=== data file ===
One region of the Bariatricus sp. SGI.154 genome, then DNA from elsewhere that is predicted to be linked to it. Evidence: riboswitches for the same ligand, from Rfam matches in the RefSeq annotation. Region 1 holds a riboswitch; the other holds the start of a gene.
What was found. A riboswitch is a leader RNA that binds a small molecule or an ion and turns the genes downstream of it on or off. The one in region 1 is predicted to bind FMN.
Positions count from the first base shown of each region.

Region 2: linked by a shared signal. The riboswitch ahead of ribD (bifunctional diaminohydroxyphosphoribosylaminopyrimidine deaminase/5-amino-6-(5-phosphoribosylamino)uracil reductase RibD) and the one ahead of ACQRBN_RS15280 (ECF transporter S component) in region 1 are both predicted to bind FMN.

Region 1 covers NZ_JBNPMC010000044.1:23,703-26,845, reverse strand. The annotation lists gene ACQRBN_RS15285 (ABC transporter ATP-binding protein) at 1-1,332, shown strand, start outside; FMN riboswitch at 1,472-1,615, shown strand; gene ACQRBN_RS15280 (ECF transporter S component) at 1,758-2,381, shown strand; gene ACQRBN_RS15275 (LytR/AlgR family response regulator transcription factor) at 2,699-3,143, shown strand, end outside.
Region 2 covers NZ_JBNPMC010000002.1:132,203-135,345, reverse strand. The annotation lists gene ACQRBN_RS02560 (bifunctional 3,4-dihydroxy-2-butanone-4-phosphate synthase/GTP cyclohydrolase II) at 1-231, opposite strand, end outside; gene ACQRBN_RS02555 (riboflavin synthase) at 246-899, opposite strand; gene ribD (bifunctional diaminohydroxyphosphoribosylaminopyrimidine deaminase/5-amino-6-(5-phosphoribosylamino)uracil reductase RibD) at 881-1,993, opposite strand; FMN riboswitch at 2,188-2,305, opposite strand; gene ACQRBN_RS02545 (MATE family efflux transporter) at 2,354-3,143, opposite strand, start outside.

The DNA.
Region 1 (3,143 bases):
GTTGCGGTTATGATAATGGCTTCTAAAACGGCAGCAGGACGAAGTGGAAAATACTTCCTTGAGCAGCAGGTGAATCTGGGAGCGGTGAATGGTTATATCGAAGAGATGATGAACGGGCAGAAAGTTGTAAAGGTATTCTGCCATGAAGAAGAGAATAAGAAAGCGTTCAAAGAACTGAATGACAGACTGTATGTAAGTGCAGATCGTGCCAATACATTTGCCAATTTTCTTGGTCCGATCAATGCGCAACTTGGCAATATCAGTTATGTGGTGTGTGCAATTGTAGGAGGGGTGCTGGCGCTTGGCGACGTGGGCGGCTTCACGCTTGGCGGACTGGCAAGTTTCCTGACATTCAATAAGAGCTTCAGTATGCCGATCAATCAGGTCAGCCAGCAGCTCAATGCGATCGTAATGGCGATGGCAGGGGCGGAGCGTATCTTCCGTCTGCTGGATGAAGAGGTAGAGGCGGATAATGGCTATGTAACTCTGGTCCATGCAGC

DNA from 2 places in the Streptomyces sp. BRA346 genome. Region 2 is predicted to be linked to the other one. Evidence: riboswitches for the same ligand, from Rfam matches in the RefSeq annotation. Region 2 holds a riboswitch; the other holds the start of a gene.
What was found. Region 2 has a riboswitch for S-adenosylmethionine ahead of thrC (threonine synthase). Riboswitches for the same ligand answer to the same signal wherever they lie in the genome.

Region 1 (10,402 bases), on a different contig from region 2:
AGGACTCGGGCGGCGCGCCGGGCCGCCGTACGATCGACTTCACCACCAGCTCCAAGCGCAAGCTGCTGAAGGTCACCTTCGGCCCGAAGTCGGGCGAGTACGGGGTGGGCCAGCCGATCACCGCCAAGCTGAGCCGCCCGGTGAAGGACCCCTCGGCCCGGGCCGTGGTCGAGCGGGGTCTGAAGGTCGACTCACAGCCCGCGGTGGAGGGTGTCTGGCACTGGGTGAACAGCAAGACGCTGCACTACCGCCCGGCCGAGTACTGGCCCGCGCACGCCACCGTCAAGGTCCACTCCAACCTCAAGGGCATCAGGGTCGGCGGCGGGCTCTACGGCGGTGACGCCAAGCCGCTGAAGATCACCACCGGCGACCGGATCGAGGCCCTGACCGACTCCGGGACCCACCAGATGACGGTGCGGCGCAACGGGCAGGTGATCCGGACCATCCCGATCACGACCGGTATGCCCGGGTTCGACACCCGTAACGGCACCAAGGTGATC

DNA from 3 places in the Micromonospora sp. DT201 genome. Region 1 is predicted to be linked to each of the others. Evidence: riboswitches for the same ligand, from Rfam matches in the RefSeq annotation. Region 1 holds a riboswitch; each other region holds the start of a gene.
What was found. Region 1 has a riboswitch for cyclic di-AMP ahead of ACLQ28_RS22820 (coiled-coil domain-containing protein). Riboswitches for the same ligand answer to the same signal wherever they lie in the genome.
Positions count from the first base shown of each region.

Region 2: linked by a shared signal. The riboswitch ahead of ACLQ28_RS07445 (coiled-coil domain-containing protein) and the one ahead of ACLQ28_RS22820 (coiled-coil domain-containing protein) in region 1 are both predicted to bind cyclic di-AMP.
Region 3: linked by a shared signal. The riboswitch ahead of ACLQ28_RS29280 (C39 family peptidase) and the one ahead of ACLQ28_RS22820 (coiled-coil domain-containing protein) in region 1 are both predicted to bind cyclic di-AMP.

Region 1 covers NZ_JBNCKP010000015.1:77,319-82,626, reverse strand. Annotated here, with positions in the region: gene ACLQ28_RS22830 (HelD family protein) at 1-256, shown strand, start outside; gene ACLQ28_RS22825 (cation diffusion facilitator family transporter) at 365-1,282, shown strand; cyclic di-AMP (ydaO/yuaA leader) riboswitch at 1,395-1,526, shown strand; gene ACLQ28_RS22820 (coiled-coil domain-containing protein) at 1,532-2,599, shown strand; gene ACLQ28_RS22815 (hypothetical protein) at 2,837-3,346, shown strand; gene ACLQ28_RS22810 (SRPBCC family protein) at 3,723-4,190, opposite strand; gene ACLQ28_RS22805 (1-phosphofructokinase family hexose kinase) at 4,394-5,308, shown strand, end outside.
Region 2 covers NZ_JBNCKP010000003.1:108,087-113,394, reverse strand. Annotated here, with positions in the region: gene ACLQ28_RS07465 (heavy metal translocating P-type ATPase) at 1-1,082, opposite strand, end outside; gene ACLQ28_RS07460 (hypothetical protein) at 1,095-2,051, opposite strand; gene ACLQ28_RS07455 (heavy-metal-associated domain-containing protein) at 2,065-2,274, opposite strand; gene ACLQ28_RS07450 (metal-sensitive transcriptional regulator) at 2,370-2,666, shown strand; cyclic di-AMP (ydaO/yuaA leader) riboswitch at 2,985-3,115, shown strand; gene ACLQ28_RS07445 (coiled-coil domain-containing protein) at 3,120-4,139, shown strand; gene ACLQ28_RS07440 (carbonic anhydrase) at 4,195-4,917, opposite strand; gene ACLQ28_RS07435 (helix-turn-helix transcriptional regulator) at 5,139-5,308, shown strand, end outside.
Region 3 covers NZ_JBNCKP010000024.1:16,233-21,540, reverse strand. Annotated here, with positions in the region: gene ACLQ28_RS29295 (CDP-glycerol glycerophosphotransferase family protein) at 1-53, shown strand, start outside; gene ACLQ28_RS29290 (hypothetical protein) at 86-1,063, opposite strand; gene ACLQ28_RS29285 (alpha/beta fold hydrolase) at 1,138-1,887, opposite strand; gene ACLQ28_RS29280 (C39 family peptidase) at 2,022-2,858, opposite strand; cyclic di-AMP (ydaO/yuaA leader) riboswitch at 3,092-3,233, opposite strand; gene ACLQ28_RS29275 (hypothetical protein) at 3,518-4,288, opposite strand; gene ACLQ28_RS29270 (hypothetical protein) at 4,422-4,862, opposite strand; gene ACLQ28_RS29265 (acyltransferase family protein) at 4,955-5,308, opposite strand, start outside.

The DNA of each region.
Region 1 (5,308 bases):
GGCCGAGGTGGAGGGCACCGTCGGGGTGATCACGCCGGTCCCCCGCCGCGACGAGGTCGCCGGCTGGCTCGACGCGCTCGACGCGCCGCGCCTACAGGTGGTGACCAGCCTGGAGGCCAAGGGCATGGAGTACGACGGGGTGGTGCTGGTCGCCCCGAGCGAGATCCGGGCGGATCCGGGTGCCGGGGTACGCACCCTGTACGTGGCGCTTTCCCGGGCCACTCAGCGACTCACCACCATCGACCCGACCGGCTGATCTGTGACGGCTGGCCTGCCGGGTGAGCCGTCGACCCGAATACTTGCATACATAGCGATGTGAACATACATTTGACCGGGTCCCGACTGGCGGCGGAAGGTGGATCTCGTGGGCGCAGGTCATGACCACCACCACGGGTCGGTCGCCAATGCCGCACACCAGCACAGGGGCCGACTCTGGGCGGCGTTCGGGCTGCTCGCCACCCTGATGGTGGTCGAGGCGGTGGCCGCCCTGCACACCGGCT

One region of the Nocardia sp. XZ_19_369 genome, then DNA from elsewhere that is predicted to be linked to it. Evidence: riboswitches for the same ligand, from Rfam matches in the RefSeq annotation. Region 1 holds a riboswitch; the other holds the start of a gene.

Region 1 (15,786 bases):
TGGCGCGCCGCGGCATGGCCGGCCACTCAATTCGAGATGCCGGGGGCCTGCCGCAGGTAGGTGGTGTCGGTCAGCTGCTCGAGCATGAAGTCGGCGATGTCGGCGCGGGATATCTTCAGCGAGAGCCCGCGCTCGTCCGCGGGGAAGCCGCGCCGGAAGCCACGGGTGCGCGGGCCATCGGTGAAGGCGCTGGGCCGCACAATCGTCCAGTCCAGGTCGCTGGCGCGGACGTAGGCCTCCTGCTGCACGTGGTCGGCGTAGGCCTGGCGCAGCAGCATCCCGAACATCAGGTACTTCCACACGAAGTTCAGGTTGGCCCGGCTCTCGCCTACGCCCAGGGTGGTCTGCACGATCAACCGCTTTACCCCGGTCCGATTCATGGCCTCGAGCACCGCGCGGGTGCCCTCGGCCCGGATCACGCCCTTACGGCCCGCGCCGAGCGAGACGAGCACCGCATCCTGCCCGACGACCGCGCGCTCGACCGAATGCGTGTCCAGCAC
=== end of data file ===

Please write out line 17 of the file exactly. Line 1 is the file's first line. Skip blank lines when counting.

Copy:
Region 2: linked by a shared signal. The riboswitch ahead of ACLQ28_RS07445 (coiled-coil domain-containing protein) and the one ahead of ACLQ28_RS22820 (coiled-coil domain-containing protein) in region 1 are both predicted to bind cyclic di-AMP.